Around 20 Richmond students surrounded the Lansdowne Food Gardens for the first carrot harvest of the year on Monday morning.
Cook elementary’s Grade 2/3 students joined gardener Tomas Burns to learn how to take care of plants, plant beet seeds and pull out carrots straight from the garden plot.
The field trip was a way for the kids to learn how vegetables can be grown in their own backyards and balconies while learning about food waste and food insecurity that is happening in the community.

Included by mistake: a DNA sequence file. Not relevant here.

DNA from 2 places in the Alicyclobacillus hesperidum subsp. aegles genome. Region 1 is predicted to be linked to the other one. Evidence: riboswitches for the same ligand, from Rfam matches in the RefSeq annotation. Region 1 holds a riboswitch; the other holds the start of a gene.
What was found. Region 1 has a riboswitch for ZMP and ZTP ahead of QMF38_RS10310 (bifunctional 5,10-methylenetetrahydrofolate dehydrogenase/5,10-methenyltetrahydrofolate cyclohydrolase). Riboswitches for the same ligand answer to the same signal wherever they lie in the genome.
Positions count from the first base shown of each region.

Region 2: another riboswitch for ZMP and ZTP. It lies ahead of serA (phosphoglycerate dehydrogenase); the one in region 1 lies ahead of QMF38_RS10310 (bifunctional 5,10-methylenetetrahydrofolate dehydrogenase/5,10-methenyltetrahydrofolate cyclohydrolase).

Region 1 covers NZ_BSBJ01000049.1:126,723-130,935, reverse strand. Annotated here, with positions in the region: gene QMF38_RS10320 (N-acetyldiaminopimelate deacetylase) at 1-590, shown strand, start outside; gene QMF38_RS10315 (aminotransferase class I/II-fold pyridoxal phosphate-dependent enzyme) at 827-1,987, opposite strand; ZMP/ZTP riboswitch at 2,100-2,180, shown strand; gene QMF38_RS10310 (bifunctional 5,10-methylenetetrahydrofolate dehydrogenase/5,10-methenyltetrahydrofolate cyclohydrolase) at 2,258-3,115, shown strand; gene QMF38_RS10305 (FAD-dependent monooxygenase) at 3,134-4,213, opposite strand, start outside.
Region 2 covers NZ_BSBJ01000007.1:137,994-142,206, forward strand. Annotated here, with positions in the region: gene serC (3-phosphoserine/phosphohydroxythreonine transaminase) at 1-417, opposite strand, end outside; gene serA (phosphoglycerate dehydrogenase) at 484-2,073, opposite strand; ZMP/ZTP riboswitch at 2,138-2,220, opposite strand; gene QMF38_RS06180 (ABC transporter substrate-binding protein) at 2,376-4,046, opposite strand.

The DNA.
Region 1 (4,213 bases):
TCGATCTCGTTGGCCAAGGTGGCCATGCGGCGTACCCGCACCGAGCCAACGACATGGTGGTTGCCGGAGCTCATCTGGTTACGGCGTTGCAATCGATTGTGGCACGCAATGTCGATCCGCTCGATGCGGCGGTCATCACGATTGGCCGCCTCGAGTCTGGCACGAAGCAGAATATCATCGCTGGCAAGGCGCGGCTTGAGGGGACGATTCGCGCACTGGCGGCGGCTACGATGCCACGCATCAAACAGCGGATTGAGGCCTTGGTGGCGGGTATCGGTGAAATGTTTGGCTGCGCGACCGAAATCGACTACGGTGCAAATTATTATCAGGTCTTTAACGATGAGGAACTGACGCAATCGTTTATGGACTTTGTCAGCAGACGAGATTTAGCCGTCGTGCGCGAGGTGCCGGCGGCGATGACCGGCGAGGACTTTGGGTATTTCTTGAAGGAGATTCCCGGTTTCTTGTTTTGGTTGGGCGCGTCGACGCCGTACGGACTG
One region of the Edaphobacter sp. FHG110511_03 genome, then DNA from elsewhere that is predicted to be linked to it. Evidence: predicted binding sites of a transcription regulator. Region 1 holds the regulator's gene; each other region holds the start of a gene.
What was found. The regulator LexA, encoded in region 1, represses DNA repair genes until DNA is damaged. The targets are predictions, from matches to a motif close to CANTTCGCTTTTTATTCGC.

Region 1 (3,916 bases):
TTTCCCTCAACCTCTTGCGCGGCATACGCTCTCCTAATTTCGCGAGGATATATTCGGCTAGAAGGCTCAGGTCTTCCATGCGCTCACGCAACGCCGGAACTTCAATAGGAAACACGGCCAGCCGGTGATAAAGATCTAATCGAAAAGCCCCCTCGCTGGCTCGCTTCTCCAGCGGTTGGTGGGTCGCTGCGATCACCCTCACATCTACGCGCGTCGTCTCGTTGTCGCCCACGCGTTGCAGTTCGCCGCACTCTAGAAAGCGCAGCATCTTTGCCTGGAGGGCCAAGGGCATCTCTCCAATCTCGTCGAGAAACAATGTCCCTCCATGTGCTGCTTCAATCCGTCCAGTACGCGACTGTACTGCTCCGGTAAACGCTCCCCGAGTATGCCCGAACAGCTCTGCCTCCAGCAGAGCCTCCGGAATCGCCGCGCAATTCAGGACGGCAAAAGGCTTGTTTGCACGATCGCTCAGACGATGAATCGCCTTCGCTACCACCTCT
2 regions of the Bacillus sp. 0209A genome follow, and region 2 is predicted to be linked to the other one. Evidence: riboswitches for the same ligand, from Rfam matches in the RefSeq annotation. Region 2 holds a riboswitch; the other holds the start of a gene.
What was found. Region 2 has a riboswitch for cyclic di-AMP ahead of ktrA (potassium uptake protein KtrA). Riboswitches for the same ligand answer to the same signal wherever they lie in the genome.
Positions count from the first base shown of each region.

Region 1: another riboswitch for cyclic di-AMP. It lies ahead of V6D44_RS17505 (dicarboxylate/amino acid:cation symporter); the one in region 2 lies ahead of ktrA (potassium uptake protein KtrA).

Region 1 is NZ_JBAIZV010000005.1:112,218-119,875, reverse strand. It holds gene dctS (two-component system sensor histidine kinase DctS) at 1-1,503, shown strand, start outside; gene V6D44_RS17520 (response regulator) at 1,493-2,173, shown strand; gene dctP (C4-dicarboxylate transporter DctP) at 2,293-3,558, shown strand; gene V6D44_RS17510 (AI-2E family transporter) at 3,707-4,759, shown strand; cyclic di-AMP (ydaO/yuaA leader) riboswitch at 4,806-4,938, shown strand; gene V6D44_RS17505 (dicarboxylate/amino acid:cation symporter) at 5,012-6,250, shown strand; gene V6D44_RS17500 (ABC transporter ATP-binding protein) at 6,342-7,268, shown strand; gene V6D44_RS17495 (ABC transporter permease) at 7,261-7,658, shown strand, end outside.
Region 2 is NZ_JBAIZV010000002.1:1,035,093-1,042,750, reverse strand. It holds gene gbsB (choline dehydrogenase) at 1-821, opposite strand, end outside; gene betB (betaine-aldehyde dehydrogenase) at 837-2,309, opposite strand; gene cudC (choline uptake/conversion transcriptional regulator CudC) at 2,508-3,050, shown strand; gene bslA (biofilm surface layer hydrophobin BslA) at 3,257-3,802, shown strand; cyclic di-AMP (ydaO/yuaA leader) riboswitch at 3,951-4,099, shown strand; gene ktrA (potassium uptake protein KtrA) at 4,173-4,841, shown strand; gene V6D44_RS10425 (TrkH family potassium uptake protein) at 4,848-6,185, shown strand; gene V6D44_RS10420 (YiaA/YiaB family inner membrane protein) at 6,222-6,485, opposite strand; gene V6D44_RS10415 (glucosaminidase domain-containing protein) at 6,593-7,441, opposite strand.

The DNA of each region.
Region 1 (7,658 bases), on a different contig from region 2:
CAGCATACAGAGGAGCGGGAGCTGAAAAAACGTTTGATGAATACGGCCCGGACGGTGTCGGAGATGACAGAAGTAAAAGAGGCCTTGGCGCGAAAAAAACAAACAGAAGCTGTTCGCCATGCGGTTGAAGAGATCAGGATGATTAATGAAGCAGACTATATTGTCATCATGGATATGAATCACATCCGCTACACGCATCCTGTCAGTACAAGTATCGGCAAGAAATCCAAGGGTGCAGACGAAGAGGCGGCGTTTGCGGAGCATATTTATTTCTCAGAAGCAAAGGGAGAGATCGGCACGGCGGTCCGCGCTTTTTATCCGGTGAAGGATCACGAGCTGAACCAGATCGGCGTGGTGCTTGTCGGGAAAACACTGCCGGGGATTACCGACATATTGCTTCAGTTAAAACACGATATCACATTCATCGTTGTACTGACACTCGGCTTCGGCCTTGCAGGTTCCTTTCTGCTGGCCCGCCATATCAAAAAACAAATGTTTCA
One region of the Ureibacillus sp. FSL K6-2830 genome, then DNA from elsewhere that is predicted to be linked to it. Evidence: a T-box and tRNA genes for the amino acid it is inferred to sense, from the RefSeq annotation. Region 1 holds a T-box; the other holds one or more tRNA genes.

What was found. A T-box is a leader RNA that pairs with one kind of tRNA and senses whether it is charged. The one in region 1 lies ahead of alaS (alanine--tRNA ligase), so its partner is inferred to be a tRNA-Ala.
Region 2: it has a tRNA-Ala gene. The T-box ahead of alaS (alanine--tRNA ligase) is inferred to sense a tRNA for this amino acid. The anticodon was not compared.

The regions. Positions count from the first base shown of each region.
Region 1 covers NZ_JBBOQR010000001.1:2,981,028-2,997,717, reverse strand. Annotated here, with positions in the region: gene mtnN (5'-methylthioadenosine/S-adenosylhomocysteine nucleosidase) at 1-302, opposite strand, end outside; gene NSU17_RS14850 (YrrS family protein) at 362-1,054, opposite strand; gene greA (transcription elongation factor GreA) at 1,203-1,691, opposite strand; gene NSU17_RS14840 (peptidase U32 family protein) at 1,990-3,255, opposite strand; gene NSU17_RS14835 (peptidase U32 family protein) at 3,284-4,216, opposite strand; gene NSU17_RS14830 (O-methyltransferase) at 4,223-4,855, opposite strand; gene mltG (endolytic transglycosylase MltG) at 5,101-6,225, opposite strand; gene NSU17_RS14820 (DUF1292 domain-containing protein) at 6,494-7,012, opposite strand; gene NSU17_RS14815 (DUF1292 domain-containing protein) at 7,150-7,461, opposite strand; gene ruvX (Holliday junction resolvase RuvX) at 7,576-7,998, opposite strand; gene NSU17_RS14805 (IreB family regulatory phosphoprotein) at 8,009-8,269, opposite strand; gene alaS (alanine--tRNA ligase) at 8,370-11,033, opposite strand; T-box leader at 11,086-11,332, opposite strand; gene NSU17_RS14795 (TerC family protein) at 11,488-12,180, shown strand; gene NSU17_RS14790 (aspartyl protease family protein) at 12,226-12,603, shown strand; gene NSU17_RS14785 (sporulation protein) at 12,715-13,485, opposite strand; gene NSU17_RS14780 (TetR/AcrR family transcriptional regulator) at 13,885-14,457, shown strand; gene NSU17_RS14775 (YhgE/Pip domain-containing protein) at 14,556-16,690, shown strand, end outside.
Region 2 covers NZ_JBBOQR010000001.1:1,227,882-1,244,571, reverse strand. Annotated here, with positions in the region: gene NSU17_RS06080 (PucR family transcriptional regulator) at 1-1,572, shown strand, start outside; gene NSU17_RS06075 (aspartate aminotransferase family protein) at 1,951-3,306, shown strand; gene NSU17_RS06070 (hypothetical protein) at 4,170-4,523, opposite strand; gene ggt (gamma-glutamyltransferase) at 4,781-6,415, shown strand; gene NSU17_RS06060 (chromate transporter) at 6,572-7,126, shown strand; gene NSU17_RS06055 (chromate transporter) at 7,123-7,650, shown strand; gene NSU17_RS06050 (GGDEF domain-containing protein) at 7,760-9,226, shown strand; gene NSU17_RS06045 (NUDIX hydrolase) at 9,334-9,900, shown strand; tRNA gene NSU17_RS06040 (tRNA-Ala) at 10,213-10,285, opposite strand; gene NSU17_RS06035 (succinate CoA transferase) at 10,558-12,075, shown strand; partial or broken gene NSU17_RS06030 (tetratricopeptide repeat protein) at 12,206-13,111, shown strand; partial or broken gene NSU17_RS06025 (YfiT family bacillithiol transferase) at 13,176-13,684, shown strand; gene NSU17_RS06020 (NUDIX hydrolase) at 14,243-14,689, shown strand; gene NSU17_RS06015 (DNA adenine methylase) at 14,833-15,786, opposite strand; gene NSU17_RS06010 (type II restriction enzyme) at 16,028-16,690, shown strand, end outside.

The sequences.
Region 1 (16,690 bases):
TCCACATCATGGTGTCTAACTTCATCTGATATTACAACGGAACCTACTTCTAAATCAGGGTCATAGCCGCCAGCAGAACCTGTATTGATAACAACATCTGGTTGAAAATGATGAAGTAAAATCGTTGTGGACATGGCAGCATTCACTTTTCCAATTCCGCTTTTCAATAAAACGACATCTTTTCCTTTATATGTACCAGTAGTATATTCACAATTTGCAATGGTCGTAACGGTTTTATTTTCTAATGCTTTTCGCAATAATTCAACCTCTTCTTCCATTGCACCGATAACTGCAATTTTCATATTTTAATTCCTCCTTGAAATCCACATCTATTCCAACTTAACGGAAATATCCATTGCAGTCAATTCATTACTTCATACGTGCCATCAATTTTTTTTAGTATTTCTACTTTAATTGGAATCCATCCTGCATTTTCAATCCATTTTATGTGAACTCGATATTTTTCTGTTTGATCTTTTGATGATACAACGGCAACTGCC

Lansdowne Centre’s food garden was erected during the pandemic to grow fresh produce, support families experiencing food insecurity and provide fresh meals for local elementary schools.
More than 2,000 pounds of produce have been donated to the Richmond Food Bank Society and Urban Bounty to help those in need since 2021.
Hajira Hussain, executive director of Richmond Food Bank, said the food bank has seen a 56 per cent increase in the number of families requiring grocery assistance services compared to last year.
“This increase has a lot to do with the high food prices, high cost of renting, economic uncertainty, and the ongoing refugee crisis,” said Hussain.
“We are serving a lot more seniors, new immigrant families, students, and refugees than what we used to pre-pandemic.”